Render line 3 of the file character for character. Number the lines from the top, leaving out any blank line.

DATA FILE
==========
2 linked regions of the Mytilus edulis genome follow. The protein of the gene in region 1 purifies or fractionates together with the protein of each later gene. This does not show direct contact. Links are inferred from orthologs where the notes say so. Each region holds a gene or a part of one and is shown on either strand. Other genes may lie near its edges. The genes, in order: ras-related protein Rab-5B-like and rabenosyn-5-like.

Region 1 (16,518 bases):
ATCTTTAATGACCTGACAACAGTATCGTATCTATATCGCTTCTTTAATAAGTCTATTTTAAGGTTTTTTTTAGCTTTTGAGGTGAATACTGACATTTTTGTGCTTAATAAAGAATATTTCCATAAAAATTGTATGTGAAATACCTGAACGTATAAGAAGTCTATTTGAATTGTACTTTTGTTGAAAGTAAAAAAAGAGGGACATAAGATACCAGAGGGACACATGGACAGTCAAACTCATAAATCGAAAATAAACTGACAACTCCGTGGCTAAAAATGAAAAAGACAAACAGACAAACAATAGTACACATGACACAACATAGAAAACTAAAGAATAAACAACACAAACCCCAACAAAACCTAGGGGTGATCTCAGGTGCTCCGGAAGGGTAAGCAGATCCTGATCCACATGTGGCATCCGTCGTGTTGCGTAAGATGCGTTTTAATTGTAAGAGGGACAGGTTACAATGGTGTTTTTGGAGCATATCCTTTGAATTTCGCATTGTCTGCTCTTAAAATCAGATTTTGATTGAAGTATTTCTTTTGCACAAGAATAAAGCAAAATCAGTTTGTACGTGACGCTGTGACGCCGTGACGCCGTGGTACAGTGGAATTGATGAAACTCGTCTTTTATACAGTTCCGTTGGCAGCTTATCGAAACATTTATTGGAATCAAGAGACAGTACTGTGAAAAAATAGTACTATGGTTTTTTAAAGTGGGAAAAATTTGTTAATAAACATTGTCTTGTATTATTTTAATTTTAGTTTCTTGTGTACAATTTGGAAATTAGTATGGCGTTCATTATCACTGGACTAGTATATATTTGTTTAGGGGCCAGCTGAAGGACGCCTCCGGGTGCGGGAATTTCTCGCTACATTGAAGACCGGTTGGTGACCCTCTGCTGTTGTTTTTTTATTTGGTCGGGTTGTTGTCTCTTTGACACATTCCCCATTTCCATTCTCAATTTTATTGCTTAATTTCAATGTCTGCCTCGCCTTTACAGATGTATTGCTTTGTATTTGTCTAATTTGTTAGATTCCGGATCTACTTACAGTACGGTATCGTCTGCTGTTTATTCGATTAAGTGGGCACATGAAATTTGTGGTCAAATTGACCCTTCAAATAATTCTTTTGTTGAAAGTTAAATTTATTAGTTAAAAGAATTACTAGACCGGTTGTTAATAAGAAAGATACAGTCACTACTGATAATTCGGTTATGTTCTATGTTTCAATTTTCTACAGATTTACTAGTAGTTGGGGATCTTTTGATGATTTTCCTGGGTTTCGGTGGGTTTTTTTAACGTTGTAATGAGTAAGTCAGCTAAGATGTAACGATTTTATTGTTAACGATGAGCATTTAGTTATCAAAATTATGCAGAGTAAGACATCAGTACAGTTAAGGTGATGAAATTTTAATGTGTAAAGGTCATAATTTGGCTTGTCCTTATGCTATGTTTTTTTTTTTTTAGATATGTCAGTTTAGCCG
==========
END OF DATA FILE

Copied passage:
ATCTTTAATGACCTGACAACAGTATCGTATCTATATCGCTTCTTTAATAAGTCTATTTTAAGGTTTTTTTTAGCTTTTGAGGTGAATACTGACATTTTTGTGCTTAATAAAGAATATTTCCATAAAAATTGTATGTGAAATACCTGAACGTATAAGAAGTCTATTTGAATTGTACTTTTGTTGAAAGTAAAAAAAGAGGGACATAAGATACCAGAGGGACACATGGACAGTCAAACTCATAAATCGAAAATAAACTGACAACTCCGTGGCTAAAAATGAAAAAGACAAACAGACAAACAATAGTACACATGACACAACATAGAAAACTAAAGAATAAACAACACAAACCCCAACAAAACCTAGGGGTGATCTCAGGTGCTCCGGAAGGGTAAGCAGATCCTGATCCACATGTGGCATCCGTCGTGTTGCGTAAGATGCGTTTTAATTGTAAGAGGGACAGGTTACAATGGTGTTTTTGGAGCATATCCTTTGAATTTCGCATTGTCTGCTCTTAAAATCAGATTTTGATTGAAGTATTTCTTTTGCACAAGAATAAAGCAAAATCAGTTTGTACGTGACGCTGTGACGCCGTGACGCCGTGGTACAGTGGAATTGATGAAACTCGTCTTTTATACAGTTCCGTTGGCAGCTTATCGAAACATTTATTGGAATCAAGAGACAGTACTGTGAAAAAATAGTACTATGGTTTTTTAAAGTGGGAAAAATTTGTTAATAAACATTGTCTTGTATTATTTTAATTTTAGTTTCTTGTGTACAATTTGGAAATTAGTATGGCGTTCATTATCACTGGACTAGTATATATTTGTTTAGGGGCCAGCTGAAGGACGCCTCCGGGTGCGGGAATTTCTCGCTACATTGAAGACCGGTTGGTGACCCTCTGCTGTTGTTTTTTTATTTGGTCGGGTTGTTGTCTCTTTGACACATTCCCCATTTCCATTCTCAATTTTATTGCTTAATTTCAATGTCTGCCTCGCCTTTACAGATGTATTGCTTTGTATTTGTCTAATTTGTTAGATTCCGGATCTACTTACAGTACGGTATCGTCTGCTGTTTATTCGATTAAGTGGGCACATGAAATTTGTGGTCAAATTGACCCTTCAAATAATTCTTTTGTTGAAAGTTAAATTTATTAGTTAAAAGAATTACTAGACCGGTTGTTAATAAGAAAGATACAGTCACTACTGATAATTCGGTTATGTTCTATGTTTCAATTTTCTACAGATTTACTAGTAGTTGGGGATCTTTTGATGATTTTCCTGGGTTTCGGTGGGTTTTTTTAACGTTGTAATGAGTAAGTCAGCTAAGATGTAACGATTTTATTGTTAACGATGAGCATTTAGTTATCAAAATTATGCAGAGTAAGACATCAGTACAGTTAAGGTGATGAAATTTTAATGTGTAAAGGTCATAATTTGGCTTGTCCTTATGCTATGTTTTTTTTTTTTTAGATATGTCAGTTTAGCCG